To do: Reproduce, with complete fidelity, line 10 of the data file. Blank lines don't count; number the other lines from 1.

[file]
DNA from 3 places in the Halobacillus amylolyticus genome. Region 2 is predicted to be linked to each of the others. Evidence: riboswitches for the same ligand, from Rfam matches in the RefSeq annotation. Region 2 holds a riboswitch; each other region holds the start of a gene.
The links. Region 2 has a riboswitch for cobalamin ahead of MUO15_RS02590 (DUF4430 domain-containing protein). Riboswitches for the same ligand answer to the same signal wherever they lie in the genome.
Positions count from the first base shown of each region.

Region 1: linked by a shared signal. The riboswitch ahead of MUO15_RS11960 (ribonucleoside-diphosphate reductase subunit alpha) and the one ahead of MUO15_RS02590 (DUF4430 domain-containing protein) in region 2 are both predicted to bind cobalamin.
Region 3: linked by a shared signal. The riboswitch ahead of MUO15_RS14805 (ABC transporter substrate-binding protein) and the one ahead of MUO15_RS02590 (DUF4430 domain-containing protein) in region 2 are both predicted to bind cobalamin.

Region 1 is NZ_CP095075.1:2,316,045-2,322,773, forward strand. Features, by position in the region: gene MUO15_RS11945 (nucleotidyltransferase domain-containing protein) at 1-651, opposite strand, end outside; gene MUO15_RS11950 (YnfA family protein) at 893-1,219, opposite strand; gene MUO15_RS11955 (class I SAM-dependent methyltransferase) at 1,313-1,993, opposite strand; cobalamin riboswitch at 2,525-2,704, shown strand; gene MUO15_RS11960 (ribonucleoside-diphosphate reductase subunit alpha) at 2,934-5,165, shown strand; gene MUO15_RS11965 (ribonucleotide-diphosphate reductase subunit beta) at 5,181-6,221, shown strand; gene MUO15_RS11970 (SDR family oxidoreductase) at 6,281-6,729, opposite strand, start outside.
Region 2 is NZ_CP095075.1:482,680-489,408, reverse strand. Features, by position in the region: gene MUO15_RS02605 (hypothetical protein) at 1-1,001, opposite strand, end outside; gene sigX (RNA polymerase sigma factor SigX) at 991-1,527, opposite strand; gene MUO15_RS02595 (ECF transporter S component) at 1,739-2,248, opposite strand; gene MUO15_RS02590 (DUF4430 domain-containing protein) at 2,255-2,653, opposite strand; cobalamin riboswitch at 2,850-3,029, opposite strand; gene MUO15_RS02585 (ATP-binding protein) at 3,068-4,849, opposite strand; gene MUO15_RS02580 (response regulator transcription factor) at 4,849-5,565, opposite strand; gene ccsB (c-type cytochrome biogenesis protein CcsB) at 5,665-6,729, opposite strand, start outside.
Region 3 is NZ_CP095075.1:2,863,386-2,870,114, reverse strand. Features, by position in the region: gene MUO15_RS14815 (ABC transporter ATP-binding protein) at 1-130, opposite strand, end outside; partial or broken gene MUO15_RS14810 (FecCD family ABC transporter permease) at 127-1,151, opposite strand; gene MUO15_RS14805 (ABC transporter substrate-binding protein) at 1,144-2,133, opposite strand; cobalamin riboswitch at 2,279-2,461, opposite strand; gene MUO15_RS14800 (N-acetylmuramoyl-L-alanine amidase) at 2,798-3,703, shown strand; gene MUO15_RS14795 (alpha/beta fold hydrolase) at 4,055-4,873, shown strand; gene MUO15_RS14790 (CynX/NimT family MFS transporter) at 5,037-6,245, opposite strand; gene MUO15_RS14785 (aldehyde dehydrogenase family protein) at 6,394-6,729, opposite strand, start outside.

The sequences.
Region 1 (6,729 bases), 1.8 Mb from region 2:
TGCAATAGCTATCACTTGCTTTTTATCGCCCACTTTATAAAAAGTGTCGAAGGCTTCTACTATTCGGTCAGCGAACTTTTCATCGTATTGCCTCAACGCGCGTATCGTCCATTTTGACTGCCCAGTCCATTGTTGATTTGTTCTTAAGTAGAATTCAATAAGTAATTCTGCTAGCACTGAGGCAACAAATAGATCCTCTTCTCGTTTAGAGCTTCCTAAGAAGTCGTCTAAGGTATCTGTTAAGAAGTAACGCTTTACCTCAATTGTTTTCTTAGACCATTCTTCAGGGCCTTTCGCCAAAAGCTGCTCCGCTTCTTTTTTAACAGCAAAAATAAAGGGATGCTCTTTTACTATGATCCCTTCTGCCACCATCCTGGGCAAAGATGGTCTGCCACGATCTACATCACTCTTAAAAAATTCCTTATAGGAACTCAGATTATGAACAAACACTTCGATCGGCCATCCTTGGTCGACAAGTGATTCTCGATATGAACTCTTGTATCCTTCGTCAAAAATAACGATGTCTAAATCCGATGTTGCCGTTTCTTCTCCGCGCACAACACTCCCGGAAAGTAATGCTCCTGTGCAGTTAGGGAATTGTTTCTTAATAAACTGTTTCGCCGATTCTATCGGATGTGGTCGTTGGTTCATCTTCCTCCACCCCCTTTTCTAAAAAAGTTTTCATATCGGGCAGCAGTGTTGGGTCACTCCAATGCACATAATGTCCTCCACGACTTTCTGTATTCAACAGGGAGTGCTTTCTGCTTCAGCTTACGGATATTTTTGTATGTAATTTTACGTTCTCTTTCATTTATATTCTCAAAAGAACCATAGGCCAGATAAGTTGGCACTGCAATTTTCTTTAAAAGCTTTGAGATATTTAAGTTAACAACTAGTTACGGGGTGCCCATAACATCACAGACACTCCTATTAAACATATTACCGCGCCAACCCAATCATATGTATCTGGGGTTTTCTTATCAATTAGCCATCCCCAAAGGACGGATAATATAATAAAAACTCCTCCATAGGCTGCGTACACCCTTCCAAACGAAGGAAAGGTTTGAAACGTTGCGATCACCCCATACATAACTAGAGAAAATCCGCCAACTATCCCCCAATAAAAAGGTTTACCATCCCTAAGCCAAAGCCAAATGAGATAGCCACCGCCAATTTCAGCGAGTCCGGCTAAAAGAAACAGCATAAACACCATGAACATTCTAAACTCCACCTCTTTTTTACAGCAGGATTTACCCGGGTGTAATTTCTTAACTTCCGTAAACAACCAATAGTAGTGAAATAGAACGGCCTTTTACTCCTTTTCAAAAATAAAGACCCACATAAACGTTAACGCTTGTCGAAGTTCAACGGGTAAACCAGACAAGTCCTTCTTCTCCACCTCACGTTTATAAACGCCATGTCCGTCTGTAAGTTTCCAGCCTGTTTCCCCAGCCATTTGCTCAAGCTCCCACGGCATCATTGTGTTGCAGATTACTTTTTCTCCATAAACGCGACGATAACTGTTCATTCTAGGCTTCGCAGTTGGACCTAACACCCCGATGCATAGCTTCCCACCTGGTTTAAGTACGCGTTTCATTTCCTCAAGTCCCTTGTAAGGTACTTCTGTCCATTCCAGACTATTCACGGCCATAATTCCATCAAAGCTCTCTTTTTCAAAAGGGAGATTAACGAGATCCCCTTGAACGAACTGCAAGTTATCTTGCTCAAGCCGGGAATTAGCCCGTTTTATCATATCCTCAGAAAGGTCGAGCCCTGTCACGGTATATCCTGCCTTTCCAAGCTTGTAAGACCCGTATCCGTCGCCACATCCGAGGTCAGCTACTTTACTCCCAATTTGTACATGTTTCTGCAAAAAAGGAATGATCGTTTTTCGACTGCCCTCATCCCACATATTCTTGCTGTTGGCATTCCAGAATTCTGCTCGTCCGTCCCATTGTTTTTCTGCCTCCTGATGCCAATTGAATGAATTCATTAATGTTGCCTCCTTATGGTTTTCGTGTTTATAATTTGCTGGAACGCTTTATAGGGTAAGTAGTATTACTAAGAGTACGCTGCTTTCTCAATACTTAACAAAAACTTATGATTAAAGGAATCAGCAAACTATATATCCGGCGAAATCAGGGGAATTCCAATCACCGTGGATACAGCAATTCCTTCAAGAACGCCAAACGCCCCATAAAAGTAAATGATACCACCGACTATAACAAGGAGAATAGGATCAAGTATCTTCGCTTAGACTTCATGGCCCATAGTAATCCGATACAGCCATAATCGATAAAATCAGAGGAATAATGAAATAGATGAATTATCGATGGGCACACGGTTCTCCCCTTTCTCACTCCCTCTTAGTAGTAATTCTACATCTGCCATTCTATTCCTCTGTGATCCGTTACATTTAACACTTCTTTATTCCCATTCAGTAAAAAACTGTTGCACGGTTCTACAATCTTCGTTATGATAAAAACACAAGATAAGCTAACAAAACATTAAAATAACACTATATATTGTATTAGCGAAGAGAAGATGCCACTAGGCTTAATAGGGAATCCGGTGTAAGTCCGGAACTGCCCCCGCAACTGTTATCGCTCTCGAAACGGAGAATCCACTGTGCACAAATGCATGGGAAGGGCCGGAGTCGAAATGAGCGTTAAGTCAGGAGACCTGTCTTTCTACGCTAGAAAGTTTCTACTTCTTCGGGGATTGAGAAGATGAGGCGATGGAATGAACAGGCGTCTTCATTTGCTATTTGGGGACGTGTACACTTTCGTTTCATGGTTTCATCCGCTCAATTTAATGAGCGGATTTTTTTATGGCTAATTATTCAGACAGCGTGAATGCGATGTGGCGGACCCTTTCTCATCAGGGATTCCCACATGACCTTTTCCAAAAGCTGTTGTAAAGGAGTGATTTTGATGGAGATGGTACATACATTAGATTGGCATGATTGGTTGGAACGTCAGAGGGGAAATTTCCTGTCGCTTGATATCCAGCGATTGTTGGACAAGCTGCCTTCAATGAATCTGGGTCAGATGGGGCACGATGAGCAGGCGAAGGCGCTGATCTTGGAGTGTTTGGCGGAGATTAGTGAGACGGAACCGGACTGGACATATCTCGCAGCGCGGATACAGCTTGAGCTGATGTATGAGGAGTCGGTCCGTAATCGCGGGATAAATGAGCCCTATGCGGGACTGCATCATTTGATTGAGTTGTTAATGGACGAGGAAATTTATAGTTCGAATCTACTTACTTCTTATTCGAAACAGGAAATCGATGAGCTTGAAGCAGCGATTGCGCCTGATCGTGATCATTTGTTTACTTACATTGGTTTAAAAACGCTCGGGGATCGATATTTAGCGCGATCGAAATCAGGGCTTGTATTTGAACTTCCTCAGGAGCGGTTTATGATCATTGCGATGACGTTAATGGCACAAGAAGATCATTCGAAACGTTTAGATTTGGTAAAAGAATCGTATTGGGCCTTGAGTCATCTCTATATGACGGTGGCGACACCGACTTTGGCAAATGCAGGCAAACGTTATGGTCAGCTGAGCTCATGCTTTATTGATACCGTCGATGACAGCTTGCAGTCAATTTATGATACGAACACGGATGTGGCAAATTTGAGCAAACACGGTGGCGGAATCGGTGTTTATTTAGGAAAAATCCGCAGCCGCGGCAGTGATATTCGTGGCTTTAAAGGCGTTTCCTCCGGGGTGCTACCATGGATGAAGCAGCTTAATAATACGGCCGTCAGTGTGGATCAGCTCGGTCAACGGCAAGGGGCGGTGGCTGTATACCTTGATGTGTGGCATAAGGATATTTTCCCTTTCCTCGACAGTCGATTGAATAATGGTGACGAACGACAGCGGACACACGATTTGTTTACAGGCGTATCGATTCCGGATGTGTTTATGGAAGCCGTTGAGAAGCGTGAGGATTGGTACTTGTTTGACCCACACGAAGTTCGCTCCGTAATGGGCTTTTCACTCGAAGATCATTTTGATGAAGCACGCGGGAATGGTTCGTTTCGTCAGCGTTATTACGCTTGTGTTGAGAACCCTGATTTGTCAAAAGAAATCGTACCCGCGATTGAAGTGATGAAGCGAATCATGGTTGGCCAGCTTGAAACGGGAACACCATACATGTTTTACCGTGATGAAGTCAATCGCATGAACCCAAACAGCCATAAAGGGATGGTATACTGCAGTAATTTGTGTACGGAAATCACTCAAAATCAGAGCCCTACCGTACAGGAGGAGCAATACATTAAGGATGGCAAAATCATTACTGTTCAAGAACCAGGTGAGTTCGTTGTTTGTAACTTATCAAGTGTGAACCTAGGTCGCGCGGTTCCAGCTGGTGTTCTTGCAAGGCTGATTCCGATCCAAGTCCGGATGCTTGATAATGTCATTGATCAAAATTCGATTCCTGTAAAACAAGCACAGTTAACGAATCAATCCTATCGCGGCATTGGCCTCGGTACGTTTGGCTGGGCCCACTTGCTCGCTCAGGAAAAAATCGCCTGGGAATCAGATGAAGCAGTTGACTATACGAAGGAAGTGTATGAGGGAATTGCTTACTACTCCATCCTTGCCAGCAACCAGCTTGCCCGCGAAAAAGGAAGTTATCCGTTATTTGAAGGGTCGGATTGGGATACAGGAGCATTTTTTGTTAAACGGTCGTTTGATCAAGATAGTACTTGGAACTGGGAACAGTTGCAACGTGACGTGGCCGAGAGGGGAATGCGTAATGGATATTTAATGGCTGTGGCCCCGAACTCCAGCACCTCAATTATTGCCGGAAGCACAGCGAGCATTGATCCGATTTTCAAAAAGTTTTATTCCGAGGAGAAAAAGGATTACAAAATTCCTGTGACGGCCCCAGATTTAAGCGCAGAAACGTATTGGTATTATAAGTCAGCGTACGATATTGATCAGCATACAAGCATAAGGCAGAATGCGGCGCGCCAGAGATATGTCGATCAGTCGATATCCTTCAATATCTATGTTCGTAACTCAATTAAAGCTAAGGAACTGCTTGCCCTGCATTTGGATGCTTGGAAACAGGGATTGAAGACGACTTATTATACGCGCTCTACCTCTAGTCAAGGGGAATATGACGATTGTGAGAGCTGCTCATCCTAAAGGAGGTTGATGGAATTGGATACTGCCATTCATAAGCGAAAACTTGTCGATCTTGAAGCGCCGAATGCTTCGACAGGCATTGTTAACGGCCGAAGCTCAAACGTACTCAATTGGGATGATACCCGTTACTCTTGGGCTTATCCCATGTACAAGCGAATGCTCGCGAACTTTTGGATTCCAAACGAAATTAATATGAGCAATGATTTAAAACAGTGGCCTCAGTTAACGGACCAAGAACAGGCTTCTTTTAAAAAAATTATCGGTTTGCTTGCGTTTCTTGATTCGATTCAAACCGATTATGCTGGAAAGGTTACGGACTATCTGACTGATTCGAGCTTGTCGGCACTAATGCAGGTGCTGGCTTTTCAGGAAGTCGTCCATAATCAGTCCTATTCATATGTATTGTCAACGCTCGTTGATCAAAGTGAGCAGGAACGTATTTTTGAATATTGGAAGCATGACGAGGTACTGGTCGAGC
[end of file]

Region 1 (6,729 bases), 1.8 Mb from region 2: